Zoran Djordjevic, Serbia’s Labour Minister, said on Friday that most young people between 15 and 24 years of age were going abroad, but added the state had a plan to reduce the economic migration, the Beta news agency reported.
He did not elaborate.
Speaking to the Belgrade Hepi television, Djordjevic said that since the dawn of this century 654.000 people left the country.
In October 2018, organisation Serbia21 and the Centre for Free Election and Democracy (CESID) published a survey discovering the reasons tha made people leave the homeland, showing living standard, low income and reduced chance of finding a steady job as the greatest motivators for moving abroad.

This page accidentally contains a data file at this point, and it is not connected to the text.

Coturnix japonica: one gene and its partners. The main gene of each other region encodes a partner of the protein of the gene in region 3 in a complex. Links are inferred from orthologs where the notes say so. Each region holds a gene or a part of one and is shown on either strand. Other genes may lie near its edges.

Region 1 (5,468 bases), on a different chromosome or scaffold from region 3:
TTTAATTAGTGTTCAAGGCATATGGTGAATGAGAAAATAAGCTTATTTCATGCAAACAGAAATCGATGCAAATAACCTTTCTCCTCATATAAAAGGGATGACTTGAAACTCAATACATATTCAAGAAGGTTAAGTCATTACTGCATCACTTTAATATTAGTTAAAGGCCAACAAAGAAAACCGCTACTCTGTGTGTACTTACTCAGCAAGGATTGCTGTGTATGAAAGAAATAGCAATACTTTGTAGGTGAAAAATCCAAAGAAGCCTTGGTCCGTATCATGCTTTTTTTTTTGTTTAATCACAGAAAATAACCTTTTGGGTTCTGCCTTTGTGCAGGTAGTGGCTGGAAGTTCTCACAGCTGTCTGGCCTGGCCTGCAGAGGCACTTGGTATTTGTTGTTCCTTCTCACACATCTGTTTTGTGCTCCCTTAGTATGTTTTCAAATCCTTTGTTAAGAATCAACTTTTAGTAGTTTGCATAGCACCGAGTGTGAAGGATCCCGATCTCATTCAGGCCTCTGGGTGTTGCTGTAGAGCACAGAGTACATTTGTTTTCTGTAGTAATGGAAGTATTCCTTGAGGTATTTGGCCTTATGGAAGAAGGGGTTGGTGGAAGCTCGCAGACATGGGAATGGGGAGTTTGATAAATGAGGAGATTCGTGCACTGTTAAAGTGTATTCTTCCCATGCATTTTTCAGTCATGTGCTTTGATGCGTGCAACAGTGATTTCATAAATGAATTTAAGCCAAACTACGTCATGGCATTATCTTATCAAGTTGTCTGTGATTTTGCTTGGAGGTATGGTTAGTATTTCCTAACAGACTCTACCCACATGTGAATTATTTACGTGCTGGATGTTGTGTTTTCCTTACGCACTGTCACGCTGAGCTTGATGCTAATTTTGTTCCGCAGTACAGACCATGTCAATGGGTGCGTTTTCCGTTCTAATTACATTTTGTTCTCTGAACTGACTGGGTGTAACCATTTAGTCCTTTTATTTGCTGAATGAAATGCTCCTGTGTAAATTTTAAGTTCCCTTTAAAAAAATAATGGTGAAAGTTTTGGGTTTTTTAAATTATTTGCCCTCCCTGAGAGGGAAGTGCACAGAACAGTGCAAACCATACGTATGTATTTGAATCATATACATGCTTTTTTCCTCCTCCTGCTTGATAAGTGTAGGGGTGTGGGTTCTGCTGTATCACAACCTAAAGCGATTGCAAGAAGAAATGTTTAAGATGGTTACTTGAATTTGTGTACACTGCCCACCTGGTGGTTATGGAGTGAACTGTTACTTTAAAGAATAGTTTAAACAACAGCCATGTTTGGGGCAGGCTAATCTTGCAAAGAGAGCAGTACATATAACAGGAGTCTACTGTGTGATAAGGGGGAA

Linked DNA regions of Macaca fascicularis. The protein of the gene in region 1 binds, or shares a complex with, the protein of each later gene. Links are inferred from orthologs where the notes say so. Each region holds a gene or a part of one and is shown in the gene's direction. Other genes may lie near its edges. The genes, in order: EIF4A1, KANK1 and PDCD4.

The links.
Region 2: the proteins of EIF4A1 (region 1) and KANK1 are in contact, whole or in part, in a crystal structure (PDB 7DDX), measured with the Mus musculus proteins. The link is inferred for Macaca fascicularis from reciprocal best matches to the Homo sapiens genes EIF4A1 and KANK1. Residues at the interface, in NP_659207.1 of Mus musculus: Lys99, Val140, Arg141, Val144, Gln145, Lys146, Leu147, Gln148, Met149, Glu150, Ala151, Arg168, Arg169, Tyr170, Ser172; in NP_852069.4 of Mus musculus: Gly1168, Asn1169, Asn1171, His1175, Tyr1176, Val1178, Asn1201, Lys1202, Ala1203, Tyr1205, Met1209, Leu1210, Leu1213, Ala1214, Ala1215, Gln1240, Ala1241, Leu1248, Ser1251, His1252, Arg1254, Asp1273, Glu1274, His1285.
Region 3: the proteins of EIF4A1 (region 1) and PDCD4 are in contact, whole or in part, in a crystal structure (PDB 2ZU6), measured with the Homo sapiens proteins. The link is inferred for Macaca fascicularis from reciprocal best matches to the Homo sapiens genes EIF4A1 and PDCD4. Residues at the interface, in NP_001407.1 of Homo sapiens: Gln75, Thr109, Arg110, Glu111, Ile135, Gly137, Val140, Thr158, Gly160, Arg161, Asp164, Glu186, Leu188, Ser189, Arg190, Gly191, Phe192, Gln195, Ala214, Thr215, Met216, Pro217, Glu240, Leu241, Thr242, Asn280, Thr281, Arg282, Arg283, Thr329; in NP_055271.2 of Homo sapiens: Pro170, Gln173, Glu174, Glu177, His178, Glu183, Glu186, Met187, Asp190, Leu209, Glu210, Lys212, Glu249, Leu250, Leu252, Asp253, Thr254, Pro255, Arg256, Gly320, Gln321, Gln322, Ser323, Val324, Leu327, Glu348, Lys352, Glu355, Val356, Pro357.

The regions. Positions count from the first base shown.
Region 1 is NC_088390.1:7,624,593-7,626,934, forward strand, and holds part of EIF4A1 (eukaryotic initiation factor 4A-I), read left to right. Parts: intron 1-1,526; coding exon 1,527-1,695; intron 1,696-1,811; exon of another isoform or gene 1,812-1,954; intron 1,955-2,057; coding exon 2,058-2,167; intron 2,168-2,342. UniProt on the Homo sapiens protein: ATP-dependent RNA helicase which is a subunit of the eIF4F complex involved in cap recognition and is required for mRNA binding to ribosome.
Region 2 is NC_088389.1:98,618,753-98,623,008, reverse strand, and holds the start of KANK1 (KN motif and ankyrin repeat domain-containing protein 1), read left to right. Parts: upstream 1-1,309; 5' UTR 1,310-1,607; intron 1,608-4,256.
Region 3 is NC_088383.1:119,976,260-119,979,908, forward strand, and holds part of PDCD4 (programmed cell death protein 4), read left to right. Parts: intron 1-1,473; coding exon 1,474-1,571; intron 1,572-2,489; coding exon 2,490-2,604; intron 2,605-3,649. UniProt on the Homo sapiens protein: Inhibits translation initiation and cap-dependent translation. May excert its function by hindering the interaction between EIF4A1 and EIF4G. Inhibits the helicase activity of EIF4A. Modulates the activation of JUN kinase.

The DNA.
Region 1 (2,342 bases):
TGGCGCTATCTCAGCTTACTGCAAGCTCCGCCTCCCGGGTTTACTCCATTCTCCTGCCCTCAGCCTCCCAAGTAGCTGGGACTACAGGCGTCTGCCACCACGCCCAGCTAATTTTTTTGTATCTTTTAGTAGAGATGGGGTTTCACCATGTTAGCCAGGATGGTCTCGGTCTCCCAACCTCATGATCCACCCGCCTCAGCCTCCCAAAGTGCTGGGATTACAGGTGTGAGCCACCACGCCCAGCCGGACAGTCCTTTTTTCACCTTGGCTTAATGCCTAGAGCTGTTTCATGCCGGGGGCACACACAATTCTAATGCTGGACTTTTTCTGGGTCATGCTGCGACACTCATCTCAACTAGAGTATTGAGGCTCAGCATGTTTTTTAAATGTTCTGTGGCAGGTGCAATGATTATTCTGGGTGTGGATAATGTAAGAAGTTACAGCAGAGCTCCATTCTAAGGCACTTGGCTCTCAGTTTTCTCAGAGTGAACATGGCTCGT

The worst data showed that 90 percent of those who had migrated did not see their children’s future in Serbia.
Over a third of the polled, 35 percent, said they would return once retired, while 41 percent had no plans of coming back.
The vast majority of those who planned to migrate chose the West as their destination. The data showed 85 percent of potential migrants wanted to go to the European Union countries and the North Americas.
Russia was the choice of two percent of the people covered by the survey, while 25 percent of the polled wanted to see their future in Germany.
The study showed that over 90 percent of people who had left as well as of those who were still in Serbia believed that living abroad was better than at home.